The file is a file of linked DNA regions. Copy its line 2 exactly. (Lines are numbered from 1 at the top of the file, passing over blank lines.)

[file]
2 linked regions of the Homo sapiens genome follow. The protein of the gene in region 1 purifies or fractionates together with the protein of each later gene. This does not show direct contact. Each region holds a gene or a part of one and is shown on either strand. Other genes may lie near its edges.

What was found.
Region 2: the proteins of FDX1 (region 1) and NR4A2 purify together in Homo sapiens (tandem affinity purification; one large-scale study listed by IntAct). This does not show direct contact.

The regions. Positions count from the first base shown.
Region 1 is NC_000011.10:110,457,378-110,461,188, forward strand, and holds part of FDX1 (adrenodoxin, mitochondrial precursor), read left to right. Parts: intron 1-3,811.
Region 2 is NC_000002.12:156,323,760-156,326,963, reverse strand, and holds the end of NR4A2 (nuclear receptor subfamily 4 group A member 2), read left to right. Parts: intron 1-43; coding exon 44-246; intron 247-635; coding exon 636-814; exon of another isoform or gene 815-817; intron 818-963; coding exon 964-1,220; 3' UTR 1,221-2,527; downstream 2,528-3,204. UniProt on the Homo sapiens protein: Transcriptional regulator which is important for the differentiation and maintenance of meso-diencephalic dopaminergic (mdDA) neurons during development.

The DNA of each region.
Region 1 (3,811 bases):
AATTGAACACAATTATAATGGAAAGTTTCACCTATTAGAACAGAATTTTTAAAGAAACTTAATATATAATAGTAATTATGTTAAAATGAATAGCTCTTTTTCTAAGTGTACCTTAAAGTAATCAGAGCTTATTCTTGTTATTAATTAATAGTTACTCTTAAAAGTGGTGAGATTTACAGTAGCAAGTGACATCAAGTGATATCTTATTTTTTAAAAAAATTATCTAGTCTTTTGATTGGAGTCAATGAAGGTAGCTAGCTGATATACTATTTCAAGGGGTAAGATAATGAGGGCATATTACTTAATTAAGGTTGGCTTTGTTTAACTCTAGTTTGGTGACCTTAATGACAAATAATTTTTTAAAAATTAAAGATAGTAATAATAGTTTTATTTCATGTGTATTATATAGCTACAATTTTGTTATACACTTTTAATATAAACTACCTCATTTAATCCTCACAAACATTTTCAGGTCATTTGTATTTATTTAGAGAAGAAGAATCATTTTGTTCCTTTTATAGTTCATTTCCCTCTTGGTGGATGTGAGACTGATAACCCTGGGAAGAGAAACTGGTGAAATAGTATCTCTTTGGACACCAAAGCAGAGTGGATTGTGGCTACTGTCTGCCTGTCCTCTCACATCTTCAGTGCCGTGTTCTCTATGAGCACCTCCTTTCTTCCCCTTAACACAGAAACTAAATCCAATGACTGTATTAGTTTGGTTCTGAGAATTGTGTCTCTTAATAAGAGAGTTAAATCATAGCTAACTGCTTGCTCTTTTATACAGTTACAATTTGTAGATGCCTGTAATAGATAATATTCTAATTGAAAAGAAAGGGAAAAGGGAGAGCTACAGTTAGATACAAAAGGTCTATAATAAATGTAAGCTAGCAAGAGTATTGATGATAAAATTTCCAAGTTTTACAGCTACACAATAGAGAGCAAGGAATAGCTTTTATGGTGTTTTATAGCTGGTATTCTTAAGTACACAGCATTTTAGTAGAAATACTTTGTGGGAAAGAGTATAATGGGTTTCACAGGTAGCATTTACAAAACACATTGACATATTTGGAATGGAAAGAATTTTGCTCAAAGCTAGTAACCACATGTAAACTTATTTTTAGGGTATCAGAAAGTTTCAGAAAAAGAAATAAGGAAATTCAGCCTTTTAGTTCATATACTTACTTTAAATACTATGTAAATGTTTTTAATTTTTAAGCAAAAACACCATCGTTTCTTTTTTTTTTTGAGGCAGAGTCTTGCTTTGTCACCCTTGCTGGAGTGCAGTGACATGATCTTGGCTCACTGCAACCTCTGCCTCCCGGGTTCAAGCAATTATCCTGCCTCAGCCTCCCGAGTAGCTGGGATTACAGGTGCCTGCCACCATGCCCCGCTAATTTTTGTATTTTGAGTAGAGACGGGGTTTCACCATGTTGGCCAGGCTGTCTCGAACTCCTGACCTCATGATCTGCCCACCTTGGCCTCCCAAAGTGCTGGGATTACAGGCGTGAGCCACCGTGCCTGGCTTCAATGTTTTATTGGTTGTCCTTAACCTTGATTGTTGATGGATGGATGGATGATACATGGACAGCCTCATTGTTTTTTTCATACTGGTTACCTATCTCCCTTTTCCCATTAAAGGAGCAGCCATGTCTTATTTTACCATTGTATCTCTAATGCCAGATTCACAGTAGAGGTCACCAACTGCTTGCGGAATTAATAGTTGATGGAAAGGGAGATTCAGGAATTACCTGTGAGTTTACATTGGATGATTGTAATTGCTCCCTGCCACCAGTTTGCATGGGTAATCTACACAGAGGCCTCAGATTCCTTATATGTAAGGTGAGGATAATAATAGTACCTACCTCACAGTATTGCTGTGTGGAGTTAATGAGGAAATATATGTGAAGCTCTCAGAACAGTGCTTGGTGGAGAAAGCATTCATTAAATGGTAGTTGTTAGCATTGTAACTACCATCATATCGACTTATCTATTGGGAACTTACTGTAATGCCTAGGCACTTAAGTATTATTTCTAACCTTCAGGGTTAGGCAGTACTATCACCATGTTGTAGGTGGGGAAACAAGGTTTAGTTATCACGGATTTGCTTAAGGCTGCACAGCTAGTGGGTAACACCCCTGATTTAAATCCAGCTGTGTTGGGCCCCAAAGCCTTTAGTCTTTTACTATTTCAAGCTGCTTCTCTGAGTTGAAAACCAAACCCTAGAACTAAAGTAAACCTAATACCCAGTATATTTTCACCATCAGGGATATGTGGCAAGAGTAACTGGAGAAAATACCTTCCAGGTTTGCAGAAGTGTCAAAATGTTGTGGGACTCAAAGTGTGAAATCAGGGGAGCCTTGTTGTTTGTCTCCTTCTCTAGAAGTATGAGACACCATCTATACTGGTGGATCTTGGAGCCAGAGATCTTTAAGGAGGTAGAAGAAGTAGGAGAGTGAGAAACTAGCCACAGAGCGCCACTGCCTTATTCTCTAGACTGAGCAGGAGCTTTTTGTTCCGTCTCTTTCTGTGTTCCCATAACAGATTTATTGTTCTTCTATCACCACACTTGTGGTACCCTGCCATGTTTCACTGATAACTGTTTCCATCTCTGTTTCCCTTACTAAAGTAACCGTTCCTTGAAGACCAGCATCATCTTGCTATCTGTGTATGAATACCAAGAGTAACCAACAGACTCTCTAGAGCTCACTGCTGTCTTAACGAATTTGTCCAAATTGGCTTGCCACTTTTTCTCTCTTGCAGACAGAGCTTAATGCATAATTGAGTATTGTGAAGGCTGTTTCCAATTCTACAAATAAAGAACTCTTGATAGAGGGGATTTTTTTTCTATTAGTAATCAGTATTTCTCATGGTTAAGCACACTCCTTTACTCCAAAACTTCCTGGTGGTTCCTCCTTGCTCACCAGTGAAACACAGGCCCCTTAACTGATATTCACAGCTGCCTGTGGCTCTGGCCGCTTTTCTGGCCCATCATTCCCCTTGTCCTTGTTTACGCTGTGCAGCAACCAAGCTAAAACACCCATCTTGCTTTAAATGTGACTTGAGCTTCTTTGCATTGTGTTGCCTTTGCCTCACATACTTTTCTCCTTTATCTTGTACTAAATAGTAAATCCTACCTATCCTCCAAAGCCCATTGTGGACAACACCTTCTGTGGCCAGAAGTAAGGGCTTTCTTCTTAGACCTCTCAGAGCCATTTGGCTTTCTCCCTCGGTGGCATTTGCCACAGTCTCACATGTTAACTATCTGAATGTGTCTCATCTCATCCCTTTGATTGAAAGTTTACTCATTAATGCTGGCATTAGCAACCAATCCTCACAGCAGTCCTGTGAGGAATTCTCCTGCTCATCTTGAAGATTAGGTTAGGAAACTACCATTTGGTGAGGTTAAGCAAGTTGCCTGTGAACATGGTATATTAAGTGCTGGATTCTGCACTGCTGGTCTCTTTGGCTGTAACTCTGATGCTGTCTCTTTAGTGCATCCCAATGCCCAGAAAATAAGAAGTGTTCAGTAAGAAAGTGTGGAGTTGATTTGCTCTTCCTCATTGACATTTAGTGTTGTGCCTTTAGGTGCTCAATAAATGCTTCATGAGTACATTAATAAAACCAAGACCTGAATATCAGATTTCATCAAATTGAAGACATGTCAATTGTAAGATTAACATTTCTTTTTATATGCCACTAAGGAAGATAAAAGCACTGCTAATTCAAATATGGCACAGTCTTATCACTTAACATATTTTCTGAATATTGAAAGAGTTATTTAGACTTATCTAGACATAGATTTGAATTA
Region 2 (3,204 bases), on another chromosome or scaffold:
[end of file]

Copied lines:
What was found.